On Sunday, a group of six House Republicans unveiled a proposed agreement aimed at providing temporary funding for the government, with the primary objective of avoiding a potential shutdown at the end of the month. However, there is considerable uncertainty regarding whether this proposal can unify the fractious Republican conference sufficiently to pass a bill in the House, as it is widely expected to face rejection in the Senate. The short-term funding proposal, if passed, would maintain government operations until October 31 and trigger a 1 percent reduction in current fiscal levels.
The 1 percent reduction applies as an average cut across the federal budget. Importantly, it exempts the Defense Department and the Department of Veterans Affairs from any budget reductions, while other government agencies would experience an 8 percent budget reduction until the end of October.
The plan contains provisions related to border security
This initiative is intended to garner support from conservative lawmakers who had demanded significant budget cuts in exchange for supporting a short-term funding extension. This extension also incorporates a border security bill that had previously passed through the House Republican caucus earlier this year but omits a divisive policy related to verifying the immigration status of workers. Additionally, the plan contains provisions related to border security that will be included in the Homeland Security appropriations bill. This strategy aims to leverage concessions from the Senate during negotiations on full fiscal-year government funding.
Notably absent from this proposal are President Biden’s requests for over $20 billion in aid for Ukraine and $16 billion in disaster relief. Both Democratic and Republican Senate leaders have indicated their intention to attach funding for these matters to any short-term funding bill.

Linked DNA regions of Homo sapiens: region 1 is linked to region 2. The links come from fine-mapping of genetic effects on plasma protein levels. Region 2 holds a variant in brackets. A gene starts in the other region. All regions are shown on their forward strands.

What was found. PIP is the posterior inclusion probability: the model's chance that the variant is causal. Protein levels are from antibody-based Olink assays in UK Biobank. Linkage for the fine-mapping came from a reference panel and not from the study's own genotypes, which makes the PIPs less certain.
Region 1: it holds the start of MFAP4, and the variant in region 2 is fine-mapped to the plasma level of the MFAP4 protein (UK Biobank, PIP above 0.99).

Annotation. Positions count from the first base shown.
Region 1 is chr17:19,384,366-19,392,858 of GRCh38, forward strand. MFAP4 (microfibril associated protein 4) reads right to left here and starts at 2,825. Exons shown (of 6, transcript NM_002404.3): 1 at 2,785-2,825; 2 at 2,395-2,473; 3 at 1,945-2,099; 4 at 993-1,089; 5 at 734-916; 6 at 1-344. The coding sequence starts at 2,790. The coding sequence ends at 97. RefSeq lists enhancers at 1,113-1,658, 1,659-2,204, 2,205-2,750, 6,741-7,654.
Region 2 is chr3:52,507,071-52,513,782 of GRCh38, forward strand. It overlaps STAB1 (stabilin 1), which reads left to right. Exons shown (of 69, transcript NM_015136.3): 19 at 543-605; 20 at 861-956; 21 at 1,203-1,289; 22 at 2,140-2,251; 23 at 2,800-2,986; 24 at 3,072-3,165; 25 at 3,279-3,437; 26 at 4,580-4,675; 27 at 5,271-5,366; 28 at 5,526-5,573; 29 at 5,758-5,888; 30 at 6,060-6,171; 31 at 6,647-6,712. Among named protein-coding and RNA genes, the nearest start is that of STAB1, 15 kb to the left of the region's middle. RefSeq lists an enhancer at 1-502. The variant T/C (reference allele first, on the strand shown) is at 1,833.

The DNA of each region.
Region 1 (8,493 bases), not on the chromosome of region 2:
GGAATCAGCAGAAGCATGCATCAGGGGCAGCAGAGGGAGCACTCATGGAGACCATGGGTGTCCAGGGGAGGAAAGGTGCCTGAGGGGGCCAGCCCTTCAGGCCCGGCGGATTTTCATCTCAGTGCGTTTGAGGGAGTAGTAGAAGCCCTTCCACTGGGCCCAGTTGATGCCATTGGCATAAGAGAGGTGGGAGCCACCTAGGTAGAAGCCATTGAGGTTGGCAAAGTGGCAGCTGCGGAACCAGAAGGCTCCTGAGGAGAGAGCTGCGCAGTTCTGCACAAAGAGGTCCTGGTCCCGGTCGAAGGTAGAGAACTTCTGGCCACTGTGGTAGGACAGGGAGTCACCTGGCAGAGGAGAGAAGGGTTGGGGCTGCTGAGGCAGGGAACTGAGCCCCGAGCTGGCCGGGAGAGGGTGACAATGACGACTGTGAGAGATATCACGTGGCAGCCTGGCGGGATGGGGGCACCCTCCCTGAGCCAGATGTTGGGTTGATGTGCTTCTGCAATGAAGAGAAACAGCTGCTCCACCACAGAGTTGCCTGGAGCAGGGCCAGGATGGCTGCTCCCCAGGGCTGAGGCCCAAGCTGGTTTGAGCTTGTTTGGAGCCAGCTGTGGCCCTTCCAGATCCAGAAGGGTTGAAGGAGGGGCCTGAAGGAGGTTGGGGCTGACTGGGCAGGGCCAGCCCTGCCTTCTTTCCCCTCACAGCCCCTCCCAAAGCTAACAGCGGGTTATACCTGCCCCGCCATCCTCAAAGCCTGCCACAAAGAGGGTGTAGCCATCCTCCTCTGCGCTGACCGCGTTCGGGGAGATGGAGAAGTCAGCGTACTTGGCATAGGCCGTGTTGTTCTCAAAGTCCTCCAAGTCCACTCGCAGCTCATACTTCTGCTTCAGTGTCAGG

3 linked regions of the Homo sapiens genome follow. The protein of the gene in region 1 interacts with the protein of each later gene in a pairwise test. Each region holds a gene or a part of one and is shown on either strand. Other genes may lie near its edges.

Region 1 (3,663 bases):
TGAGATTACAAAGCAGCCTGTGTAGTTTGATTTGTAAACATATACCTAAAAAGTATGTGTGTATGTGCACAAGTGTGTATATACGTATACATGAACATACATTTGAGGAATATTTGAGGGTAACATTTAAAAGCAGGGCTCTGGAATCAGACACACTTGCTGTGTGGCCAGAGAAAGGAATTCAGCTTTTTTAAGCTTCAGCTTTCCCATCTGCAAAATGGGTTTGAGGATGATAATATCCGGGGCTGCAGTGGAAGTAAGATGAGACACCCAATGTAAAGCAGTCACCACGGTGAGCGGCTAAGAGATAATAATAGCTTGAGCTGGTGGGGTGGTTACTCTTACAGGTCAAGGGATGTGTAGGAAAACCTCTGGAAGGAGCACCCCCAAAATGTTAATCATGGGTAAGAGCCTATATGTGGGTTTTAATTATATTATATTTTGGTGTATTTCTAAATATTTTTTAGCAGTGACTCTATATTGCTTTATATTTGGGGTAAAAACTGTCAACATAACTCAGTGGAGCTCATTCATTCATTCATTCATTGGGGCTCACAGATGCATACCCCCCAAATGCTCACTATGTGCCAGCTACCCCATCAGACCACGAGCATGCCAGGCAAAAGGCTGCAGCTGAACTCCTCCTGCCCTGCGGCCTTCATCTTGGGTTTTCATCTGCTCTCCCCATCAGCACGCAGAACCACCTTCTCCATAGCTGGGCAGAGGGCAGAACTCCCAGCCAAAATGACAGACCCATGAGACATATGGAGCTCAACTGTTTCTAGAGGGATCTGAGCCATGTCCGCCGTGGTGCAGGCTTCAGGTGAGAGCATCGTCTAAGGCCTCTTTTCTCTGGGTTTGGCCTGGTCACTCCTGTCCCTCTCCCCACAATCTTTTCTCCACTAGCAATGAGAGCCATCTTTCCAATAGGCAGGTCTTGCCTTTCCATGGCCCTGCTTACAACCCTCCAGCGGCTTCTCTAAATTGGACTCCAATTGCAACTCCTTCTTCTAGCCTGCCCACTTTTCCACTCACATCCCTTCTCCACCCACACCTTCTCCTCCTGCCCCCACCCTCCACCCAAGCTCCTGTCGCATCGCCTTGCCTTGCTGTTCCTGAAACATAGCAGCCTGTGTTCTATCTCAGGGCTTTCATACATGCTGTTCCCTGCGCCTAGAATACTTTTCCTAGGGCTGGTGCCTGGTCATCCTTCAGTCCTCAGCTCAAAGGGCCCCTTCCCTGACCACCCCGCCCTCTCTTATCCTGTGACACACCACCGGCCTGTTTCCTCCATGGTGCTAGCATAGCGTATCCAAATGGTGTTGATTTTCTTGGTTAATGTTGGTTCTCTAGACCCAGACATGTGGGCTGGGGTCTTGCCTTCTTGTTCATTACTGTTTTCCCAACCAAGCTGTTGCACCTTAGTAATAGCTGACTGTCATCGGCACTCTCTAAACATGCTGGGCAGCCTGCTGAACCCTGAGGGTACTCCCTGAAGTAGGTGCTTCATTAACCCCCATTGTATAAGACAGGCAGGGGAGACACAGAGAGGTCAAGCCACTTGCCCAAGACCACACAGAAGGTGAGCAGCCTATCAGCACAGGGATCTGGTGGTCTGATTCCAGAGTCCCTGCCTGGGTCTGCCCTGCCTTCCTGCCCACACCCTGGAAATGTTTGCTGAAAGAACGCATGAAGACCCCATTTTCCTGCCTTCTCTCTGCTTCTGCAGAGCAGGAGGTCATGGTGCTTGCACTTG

Reaching an apparent agreement marks a significant albeit modest step for the House Republican Conference. Now, the leaders must gather enough support for the measure to secure passage and fulfill Speaker Kevin McCarthy’s request to present a united conservative front in anticipation of negotiations with the Senate.
Although many involved in the deal are optimistic that these parameters will secure the necessary 218 Republican votes for passage, some vocal lawmakers initially expressed dissatisfaction with the development. Furthermore, several conservative demands included in the proposal are likely to be rejected by the Senate, setting up a potential clash between both chambers with less than two weeks remaining to avert a partial government shutdown.
Outline the parameters of a potential agreement
It’s worth noting that this proposal was not negotiated by House leadership. Instead, six House Republican members from two ideological factions, including representatives from the pragmatic Main Street Caucus and the Freedom Caucus, initiated discussions to outline the parameters of a potential agreement. These discussions began after far-right lawmakers blocked a floor vote to fund the Defense Department until their demands were addressed. Representative Scott Perry stated, “House Freedom Caucus members have worked over the weekend with the Main Street Caucus on a path forward to fund the government and secure America’s border. We now have a framework for our colleagues across the House Republican Conference.”
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